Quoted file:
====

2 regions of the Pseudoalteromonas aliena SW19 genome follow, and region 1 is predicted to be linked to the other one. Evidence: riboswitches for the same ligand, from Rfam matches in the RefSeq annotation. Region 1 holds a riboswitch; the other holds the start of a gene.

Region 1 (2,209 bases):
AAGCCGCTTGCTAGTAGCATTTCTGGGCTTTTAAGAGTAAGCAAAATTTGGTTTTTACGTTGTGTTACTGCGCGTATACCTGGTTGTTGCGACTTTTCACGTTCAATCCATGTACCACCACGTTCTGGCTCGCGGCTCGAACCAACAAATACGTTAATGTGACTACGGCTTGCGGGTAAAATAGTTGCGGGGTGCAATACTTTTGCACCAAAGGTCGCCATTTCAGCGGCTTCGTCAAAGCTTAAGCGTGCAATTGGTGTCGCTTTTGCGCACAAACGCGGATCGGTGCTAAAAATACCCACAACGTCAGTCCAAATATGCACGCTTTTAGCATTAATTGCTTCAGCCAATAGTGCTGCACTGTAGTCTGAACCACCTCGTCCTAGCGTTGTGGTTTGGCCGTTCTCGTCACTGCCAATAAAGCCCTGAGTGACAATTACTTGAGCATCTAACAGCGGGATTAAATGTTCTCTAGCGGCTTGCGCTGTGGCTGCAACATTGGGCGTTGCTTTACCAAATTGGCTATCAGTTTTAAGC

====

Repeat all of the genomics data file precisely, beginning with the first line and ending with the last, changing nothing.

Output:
2 regions of the Pseudoalteromonas aliena SW19 genome follow, and region 1 is predicted to be linked to the other one. Evidence: riboswitches for the same ligand, from Rfam matches in the RefSeq annotation. Region 1 holds a riboswitch; the other holds the start of a gene.

Region 1 (2,209 bases):
AAGCCGCTTGCTAGTAGCATTTCTGGGCTTTTAAGAGTAAGCAAAATTTGGTTTTTACGTTGTGTTACTGCGCGTATACCTGGTTGTTGCGACTTTTCACGTTCAATCCATGTACCACCACGTTCTGGCTCGCGGCTCGAACCAACAAATACGTTAATGTGACTACGGCTTGCGGGTAAAATAGTTGCGGGGTGCAATACTTTTGCACCAAAGGTCGCCATTTCAGCGGCTTCGTCAAAGCTTAAGCGTGCAATTGGTGTCGCTTTTGCGCACAAACGCGGATCGGTGCTAAAAATACCCACAACGTCAGTCCAAATATGCACGCTTTTAGCATTAATTGCTTCAGCCAATAGTGCTGCACTGTAGTCTGAACCACCTCGTCCTAGCGTTGTGGTTTGGCCGTTCTCGTCACTGCCAATAAAGCCCTGAGTGACAATTACTTGAGCATCTAACAGCGGGATTAAATGTTCTCTAGCGGCTTGCGCTGTGGCTGCAACATTGGGCGTTGCTTTACCAAATTGGCTATCAGTTTTAAGC